The old adage of being careful of what one wishes for would bite Tanahashi at New Year’s Golden Series as SANADA defeated Tanahashi with a surprise O’Connor Roll, leaving Hokkaido with his first singles championship in NJPW. It was with a renewed confidence that SANADA entered New Japan Cup, but that was until he collided with Will Ospreay.
Ospreay would later state that he felt SANADA’s orbital bone crack under his Hidden Blade elbow, but with no sign of a stoppage from referee Red Shoes Unno, kept pushing his advantage with 12-6 elbows to the back of the defenseless champion’s head. Unno would wave the match off, Ospreay advancing to the quarterfinals of the cup and ironically being forced out due to a fast decision against eventual tournament winner Zack Sabre Jr. More relevant to our tale though, was that SANADA was forced out of title contention, having to vacate the US gold, and creating a decision match between the man he beat for the title in Tanahashi against the man who put him on the shelf in Ospreay.
A title match rich in history was set for the Fukuoka Dome on May 1, but despite anticipation riding high, an unfortunate positive COVID test denied entry to an asymptomatic Ospreay into Japan. The result was Tomohiro Ishii stepping in for a characteristically intense bout. Tanahashi would leave Fukuoka US Champion once again, but any thoughts of the originally planned bout with Ospreay were put on ice when Juice Robinson entered the picture. Representing BULLET CLUB, Juice attacked Tanahashi after the bell in Fukuoka, and injected himself into a four way bout for the US gold in Washington DC between Juice, Ospreay, Tanahashi and Jon Moxley.
A US title scene that had started chaotic and plagued with injury, illness and controversy would only get more murky. Juice took the title via pinfall with Ospreay’s foot visibly under the bottom rope, before himself having to relinquish the title after claiming a bout of appendicitis. Ospreay won the vacated gold he felt he was deserved at Dominion against a returning SANADA, and had a lot of work to do to restore its honour and prestige, doing just that with four defences through the rest of the year that would be the talk of the wrestling world. With a cheering Tokyo Dome finally back for Wrestle Kingdom 17, Ospreay prepared to bring the title to new heights with a defence against Kenny Omega.
Omega hadn’t been seen in NJPW since losing the IWGP Heavyweight Championship to Hiroshi Tanahashi on January 4 2019. A clash of wrestling philosophies with Tanahashi the classical wrestling artist against what he deemed to be the ‘graceless’ and vicious approach of Omega, Tanahashi would have to get his hands dirty to emerge victorious at Wrestle Kingdom 13, but did just that. On his way out of NJPW, Omega advised Ospreay to ‘step up’ in his departure and formation of AEW; years on, Kenny didn’t like what he saw.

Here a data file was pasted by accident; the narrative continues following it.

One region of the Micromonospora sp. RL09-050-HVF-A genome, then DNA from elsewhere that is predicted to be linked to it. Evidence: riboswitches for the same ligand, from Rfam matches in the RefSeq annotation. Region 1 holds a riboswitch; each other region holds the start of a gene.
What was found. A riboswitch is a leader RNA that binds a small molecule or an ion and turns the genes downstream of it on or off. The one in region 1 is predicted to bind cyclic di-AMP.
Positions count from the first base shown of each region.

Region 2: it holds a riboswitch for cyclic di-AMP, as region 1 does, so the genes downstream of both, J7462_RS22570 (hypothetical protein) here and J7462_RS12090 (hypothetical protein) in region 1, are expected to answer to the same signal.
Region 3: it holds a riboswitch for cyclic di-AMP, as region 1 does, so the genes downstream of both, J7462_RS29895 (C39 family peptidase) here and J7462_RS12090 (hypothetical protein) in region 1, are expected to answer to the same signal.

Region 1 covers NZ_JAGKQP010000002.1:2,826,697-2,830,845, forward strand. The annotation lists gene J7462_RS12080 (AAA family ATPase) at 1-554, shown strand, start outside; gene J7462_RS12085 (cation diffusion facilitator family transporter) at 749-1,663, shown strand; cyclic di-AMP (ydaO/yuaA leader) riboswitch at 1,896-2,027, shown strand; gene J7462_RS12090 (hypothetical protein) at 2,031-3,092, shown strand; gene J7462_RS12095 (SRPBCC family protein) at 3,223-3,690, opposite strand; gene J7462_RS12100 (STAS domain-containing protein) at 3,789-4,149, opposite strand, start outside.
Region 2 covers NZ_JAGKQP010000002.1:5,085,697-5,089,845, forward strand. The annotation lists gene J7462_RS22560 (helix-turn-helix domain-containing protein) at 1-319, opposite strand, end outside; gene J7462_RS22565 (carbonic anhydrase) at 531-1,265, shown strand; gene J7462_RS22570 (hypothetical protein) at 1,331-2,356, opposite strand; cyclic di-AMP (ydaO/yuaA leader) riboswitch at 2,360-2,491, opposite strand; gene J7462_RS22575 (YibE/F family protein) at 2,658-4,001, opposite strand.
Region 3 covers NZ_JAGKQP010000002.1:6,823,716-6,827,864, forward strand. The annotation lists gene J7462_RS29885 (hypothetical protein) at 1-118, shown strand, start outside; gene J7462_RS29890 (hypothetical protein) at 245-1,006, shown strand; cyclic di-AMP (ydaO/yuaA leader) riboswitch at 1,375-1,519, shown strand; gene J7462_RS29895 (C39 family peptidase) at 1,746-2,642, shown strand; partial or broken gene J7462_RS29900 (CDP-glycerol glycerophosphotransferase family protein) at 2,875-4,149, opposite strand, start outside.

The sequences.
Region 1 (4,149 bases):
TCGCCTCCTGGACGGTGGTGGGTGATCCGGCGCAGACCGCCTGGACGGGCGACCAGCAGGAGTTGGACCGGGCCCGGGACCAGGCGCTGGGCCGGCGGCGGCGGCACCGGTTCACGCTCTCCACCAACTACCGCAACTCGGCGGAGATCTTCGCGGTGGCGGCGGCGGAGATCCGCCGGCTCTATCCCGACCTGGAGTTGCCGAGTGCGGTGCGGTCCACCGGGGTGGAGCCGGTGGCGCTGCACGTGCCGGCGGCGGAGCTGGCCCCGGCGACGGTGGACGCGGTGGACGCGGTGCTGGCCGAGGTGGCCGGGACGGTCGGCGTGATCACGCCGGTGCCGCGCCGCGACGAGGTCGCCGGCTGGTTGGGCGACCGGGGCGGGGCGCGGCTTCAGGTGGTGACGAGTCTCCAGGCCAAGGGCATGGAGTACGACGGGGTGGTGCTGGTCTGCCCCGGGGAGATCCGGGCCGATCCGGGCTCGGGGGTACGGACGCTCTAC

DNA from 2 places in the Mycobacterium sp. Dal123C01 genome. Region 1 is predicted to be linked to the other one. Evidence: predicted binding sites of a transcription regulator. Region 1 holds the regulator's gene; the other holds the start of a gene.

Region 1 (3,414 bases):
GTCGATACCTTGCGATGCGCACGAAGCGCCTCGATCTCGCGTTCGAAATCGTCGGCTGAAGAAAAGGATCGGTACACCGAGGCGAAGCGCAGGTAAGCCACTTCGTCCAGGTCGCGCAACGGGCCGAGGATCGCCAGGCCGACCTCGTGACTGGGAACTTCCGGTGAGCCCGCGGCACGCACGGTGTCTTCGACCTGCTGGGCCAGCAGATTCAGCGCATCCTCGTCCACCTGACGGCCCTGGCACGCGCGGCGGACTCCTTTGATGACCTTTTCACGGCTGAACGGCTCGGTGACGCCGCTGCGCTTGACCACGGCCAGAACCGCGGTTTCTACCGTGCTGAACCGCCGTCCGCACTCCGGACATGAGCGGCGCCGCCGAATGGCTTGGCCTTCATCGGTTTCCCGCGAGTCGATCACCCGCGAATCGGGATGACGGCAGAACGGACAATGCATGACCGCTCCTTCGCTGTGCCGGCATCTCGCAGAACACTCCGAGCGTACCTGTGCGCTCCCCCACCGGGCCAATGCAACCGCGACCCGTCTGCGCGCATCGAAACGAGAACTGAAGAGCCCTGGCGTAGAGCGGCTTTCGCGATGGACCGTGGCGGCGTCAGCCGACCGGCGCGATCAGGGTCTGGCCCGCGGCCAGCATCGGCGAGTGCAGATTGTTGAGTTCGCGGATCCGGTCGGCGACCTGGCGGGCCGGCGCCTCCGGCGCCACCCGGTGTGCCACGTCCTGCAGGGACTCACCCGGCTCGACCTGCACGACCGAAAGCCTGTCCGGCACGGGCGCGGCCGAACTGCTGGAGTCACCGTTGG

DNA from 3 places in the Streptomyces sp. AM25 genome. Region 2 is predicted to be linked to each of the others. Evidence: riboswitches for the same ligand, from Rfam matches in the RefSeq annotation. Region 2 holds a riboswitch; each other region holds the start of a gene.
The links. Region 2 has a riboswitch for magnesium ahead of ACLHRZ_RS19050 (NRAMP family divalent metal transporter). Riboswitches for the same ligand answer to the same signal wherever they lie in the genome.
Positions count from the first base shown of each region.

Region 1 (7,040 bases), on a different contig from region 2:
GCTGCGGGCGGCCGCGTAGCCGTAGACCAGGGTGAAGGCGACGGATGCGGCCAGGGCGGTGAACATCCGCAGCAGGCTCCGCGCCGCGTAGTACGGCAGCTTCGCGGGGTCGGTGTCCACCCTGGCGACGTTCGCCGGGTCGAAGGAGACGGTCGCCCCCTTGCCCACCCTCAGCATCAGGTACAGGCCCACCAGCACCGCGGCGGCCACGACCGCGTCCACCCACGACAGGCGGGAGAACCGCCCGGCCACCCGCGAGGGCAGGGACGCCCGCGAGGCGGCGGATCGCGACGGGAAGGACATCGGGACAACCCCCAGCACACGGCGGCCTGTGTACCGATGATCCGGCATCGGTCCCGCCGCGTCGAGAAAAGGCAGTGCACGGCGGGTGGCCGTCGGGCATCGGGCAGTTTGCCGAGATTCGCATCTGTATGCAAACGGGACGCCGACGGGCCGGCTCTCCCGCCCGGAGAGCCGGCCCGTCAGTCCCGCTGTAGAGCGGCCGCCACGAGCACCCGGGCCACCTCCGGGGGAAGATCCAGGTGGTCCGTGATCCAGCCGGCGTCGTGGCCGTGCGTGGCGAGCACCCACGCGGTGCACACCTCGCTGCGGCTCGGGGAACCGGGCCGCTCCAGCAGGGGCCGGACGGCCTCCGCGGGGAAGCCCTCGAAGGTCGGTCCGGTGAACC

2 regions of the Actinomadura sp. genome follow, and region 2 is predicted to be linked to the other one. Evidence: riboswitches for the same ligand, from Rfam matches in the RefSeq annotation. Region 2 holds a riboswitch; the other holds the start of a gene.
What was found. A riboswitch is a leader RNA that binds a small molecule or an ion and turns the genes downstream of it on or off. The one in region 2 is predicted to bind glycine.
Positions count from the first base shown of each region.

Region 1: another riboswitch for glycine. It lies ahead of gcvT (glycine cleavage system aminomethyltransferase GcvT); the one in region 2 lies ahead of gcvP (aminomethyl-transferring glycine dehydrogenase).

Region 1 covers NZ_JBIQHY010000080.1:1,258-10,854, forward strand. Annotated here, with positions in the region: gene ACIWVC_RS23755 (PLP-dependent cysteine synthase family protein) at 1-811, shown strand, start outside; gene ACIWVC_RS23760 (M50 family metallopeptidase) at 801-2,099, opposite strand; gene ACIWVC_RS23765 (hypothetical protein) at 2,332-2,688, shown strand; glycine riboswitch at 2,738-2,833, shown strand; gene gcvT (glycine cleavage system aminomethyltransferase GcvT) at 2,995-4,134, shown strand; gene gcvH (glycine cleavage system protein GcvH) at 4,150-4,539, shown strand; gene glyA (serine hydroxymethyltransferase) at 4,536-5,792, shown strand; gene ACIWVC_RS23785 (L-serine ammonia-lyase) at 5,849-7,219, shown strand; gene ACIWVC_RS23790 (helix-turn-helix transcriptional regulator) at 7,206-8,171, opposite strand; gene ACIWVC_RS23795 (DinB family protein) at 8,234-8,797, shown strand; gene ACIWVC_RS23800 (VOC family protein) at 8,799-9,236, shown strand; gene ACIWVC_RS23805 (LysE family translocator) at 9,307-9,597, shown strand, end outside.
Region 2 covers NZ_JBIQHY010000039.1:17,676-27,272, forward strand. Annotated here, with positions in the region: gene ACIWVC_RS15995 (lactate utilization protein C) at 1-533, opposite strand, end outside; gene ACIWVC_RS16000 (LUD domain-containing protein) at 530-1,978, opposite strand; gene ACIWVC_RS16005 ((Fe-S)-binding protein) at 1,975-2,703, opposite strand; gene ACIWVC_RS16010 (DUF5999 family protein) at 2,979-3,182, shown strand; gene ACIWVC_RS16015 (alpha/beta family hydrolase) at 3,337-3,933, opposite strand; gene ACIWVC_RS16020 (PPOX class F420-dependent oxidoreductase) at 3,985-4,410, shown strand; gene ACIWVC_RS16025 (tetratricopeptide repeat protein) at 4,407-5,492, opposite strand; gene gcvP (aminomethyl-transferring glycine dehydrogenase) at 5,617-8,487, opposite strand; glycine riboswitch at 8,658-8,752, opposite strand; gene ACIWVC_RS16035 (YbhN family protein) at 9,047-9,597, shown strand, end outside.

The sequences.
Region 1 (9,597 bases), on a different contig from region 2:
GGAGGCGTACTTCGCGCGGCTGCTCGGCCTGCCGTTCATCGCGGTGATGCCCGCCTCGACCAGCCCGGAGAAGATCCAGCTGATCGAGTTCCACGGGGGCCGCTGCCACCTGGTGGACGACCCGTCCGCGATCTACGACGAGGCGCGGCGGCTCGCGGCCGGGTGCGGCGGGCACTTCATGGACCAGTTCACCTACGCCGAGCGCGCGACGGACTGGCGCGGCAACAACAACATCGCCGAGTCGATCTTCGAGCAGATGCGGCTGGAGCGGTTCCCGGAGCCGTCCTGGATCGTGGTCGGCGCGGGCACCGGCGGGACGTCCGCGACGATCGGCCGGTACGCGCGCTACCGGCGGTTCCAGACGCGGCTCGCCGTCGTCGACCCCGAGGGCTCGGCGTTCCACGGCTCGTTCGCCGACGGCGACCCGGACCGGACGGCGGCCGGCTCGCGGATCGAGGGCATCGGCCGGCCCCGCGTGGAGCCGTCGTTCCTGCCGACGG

Whether threatened by Ospreay’s meteoric rise while still in his twenties, or truly believing that he needed to return ‘for the NJPW fans’, to save them from ‘the real pandemic’ that he viewed Will’s brand of wrestling created, the match was on. Driven by an intense and emotional press conference the night before, Ospreay and Omega headed to battle. The result, emotional and epic in drama as it was, was one that even the outgoing champion would describe as one sided. Blood pouring from his head, Ospreay refused to give up in the face of Omega, but a brutal barrage of offence from the Cleaner was too much.
Ospreay was ousted from the US title scene, and in the meantime, the US title scene has been all but non existent in New Japan. All but holding the title hostage, Omega recorded one defence against Jeff Cobb on AEW Dynamite before awaiting the winner of our US Championship number one contender’s mini tournament. For the US Champion, there is doubtless a desire to redeem his loss against Tanahashi from 2019, not for forcing his exit from NJPW, but for marking it with bitterness and resentment rather than a triumphant departure.
The Ace himself, now a three time former champion, wants a run of stability, one that can once more, and perhaps for one last time cement himself as a global force at the top of pro wrestling. Ospreay, putting himself on the clock and giving himself until January 4 2024 to stand atop New Japan while bringing the company back to the top of the wrestling world, wants nothing more than a second shot against Omega. Then, looming large in the background is the threat of Lance Archer, who has a violent history with all three of the other men in this title, and with the championship that binds them.
The first step in this journey will be May 21. Tanahashi and Ospreay’s second singles match is one with high stakes both personal and professional. A bout with nearly a decade of history is one that fans in attendance at Long Beach’s Wlater Pyramid are sure to remember for many more years to come.